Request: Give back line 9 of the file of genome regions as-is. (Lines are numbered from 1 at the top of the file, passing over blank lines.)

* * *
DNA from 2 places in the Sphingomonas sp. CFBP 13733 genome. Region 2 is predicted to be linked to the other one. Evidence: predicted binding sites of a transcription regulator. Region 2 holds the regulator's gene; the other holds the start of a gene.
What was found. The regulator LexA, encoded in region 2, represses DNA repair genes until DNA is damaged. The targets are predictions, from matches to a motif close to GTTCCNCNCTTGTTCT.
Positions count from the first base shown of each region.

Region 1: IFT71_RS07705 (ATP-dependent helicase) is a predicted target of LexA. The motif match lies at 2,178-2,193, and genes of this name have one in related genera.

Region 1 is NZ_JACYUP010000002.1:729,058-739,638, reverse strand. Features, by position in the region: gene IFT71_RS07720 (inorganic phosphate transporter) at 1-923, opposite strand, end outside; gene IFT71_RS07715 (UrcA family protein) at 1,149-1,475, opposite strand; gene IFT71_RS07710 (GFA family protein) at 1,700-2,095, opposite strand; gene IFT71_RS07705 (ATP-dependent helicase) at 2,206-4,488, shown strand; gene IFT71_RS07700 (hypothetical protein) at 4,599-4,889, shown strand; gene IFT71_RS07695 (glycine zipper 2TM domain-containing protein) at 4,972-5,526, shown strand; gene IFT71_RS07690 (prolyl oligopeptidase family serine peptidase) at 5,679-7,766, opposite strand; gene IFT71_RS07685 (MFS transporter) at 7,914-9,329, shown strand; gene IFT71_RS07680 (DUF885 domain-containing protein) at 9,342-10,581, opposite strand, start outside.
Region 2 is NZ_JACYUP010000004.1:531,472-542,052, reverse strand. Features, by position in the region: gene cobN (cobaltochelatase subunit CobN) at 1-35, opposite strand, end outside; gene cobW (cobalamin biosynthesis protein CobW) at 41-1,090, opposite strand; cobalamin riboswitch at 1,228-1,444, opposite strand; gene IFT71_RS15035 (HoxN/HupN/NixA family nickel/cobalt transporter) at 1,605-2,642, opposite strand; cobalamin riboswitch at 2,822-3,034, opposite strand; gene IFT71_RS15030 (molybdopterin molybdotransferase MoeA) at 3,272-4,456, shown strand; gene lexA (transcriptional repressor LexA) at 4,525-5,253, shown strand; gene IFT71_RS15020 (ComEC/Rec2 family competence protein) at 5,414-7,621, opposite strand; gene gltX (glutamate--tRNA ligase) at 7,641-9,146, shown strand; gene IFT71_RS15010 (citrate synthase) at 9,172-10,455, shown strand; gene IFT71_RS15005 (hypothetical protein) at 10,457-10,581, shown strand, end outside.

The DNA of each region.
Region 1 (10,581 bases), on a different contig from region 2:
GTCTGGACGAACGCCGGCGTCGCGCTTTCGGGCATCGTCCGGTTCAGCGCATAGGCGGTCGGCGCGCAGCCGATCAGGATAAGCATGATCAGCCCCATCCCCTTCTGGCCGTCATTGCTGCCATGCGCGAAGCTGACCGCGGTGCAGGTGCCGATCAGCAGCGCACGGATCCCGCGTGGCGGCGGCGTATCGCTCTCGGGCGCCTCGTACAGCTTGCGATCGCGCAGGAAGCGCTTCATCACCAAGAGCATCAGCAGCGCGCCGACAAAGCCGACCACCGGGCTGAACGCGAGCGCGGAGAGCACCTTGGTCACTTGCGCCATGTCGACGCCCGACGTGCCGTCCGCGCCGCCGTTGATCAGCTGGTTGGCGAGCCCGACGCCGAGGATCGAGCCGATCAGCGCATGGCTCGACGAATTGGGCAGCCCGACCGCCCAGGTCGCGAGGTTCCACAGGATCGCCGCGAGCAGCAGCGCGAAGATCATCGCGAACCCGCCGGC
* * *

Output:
GTCTGGACGAACGCCGGCGTCGCGCTTTCGGGCATCGTCCGGTTCAGCGCATAGGCGGTCGGCGCGCAGCCGATCAGGATAAGCATGATCAGCCCCATCCCCTTCTGGCCGTCATTGCTGCCATGCGCGAAGCTGACCGCGGTGCAGGTGCCGATCAGCAGCGCACGGATCCCGCGTGGCGGCGGCGTATCGCTCTCGGGCGCCTCGTACAGCTTGCGATCGCGCAGGAAGCGCTTCATCACCAAGAGCATCAGCAGCGCGCCGACAAAGCCGACCACCGGGCTGAACGCGAGCGCGGAGAGCACCTTGGTCACTTGCGCCATGTCGACGCCCGACGTGCCGTCCGCGCCGCCGTTGATCAGCTGGTTGGCGAGCCCGACGCCGAGGATCGAGCCGATCAGCGCATGGCTCGACGAATTGGGCAGCCCGACCGCCCAGGTCGCGAGGTTCCACAGGATCGCCGCGAGCAGCAGCGCGAAGATCATCGCGAACCCGCCGGC